Mr. CRAIG. Oh, he was a white male in his twenties, five nine, five eight, something like that; about 140 to 150; had kind of medium brown sandy hair, you know, it was like it’d been blown-you know, he’d been in the wind or something-it was all wild-looking; had on-uh-blue trousers.
Mr. BELIN. What shade of blue? Dark blue, medium or light?
Mr. CRAIG. No; medium, probably; I’d say medium.
And, a-uh-light tan shirt, as I remember it.
Mr. BELIN. Anything else about him?
Mr. CRAIG. No; nothing except that he looked like he was in an awful hurry.
Mr. BELIN. What about the man who was driving the car?
Mr. CRAIG. Now, he struck me, at first, as being a colored male. He was
very dark complected, had real dark short hair, and was wearing a thin
white-looking jacket-uh, it looked like the short windbreaker type, you know,
because it was real thin and had the collar that came out over the shoulder
(indicating with hands) like that-just a short jacket.
Mr. CRAIG. And-uh-then I kept thinking about this man that had run down the hill and got in this car, so-uh-it was about, oh, I don’t recall exactly the time, nearly 5 or something like that, or after, when-uh-the city had apprehended a suspect in the city officer’s shooting. And-uh-information was floating around that they were trying to connect him with the assassination of the President - as the assassin.
So-uh, in the meantime, I kept thinking about this subject that had run and got in the car. So, I called Captain Fritz' office and talked to one of his officers and--uh--told him what I had saw and give him a description of the man, asked him how it fit the man they had picked up as a suspect. And--uh--they asked me to come up and look at him at Captain Fritz's office.
Mr. BELIN. All right. Then what did you do?
Mr. CRAIG. I drove up to Fritz' office about, oh, after 5-about 5:30 or something like that--and-uh-talked to Captain Fritz and told him what I had saw. And he took me in his ofice-I believe it was his office-it was a little office, and had the suspect sitting in a chair behind a desk--beside the desk. And another gentleman, I didn’t know him, he was sitting in another chair to my left as I walked in the office.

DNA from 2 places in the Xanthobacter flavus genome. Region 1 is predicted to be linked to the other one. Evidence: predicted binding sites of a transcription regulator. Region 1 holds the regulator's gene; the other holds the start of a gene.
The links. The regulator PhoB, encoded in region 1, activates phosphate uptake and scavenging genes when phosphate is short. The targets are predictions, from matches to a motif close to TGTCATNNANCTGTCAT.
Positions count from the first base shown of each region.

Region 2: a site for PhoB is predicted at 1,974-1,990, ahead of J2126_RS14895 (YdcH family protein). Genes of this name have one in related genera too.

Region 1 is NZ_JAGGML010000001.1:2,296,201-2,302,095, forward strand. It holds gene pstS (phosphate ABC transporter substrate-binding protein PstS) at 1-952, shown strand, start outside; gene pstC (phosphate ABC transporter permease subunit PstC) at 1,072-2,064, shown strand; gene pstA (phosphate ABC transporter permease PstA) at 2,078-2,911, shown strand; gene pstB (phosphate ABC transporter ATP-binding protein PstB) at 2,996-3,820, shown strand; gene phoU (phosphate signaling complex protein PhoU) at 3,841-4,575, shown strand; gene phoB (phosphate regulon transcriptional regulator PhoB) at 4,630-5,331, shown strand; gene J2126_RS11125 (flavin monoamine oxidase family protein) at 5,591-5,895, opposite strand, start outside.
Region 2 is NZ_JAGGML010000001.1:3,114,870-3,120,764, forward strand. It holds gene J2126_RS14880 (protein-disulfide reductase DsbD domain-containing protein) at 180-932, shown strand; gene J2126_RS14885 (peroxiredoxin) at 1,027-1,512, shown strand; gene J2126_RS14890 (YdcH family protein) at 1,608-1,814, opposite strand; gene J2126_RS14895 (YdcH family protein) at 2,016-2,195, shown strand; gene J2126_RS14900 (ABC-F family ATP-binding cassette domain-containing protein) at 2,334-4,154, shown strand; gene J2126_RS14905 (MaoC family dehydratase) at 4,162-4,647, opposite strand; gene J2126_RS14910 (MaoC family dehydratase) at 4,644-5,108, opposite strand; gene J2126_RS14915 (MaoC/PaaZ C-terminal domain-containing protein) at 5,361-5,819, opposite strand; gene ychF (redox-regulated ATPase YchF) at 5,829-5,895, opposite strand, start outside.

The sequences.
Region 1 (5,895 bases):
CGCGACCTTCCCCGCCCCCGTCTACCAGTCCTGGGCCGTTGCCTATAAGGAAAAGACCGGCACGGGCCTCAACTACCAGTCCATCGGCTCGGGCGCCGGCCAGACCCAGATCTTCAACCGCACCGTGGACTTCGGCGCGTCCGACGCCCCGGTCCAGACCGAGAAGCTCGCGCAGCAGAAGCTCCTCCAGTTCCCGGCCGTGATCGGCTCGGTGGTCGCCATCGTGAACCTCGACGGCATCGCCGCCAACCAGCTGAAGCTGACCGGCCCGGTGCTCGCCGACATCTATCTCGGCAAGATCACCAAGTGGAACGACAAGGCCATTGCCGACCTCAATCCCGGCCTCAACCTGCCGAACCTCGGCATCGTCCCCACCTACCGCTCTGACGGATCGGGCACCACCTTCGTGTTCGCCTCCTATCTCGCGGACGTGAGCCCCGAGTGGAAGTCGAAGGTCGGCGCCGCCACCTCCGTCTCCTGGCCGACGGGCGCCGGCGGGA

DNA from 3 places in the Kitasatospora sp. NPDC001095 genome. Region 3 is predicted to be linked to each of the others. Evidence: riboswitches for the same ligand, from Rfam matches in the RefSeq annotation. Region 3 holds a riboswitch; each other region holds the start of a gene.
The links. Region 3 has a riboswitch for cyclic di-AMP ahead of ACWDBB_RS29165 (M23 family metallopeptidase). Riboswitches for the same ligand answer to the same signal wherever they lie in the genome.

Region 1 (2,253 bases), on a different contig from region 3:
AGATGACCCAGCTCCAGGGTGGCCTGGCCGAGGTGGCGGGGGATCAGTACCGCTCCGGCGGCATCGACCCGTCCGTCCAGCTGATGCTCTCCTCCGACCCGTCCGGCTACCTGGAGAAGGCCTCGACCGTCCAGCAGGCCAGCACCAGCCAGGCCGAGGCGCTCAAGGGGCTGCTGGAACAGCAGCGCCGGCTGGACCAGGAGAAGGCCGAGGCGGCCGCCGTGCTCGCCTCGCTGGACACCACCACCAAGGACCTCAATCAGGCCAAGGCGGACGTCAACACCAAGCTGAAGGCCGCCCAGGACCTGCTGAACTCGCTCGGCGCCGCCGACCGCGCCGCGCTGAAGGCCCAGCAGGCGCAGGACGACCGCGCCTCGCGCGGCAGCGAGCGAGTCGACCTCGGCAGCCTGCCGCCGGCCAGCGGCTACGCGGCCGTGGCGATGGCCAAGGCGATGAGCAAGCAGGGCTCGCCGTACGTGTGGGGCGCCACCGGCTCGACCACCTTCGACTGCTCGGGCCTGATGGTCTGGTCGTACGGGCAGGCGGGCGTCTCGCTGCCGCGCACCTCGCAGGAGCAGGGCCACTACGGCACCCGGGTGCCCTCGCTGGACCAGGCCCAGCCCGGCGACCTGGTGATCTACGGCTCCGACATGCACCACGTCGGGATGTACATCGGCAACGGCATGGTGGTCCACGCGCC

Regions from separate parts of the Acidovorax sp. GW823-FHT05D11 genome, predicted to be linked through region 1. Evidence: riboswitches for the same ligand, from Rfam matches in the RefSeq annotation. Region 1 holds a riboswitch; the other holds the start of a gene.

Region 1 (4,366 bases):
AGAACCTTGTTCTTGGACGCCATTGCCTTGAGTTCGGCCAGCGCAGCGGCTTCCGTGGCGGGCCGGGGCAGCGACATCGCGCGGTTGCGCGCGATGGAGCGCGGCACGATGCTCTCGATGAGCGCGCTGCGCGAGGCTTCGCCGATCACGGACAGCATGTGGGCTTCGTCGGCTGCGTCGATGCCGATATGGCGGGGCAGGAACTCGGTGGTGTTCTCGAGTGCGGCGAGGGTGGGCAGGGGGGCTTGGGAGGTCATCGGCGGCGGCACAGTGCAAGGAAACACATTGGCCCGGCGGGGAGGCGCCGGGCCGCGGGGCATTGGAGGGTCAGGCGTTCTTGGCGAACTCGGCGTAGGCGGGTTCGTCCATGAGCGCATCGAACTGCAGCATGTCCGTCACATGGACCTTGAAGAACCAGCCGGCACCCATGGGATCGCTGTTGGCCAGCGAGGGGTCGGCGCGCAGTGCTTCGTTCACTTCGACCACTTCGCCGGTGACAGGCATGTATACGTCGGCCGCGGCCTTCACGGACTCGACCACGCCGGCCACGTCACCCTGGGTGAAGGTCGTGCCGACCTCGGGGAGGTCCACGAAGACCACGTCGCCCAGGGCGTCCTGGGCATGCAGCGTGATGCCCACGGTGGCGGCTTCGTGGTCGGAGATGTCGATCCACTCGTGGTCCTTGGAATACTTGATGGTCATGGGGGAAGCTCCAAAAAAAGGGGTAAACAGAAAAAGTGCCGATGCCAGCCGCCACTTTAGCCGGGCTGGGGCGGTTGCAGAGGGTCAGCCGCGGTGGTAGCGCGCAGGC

And Captain Fritz asked me was this the man I saw-and I said, “Yes,” it was.
Mr. BELIN. All right.
Will you describe the man you saw in Captain Fritz’ office?
Mr. CRAIG. Oh, he was sitting down but-uh-he had the same medium brown
hair; it was still-well, it was kinda wild looking; he was slender, and-uhwhat
I could tell of him slitting there, he was-uh-short. By that, I mean not-myself, I’m five eleven-he was shorter than I was. And-uh-fairly light build.
Mr. BELIN. Could you see his trousers?
Mr. CRAIG. No; I couldn’t see his trousers at all.
Mr. BELIN. What about his shirt?
Mr. CRAIG. I believe, as close as I can remember, a T-shirt-a white T-shirt.
Mr. BELIN. All right.
But you didn’t see him in a lineup ? You just saw him sitting there?
Mr. CRAIG. No; he was sitting there by himself in a chair off to one side.
Mr. BELIN. All right.
Then, what did Captain Fritz say and what did you say and what did the
Mr. CRAIG. Captain Fritz then asked him about the-uh-lie said, “What
about this station wagon?” [Craig claimed the Commission edited his words. He asked about a car - Oswald then confirmed by saying station wagon] but the suspect interrupted him and said, “That station wagon belongs to Mrs. Paine”- I believe is what he said. “Don’t try to tie her into this. She had nothing to do with it.”
And-uh-Captain Fritz then told him, as close as I can remember, that, “All we’re trying to do is flnd out what happened, and this man saw you leave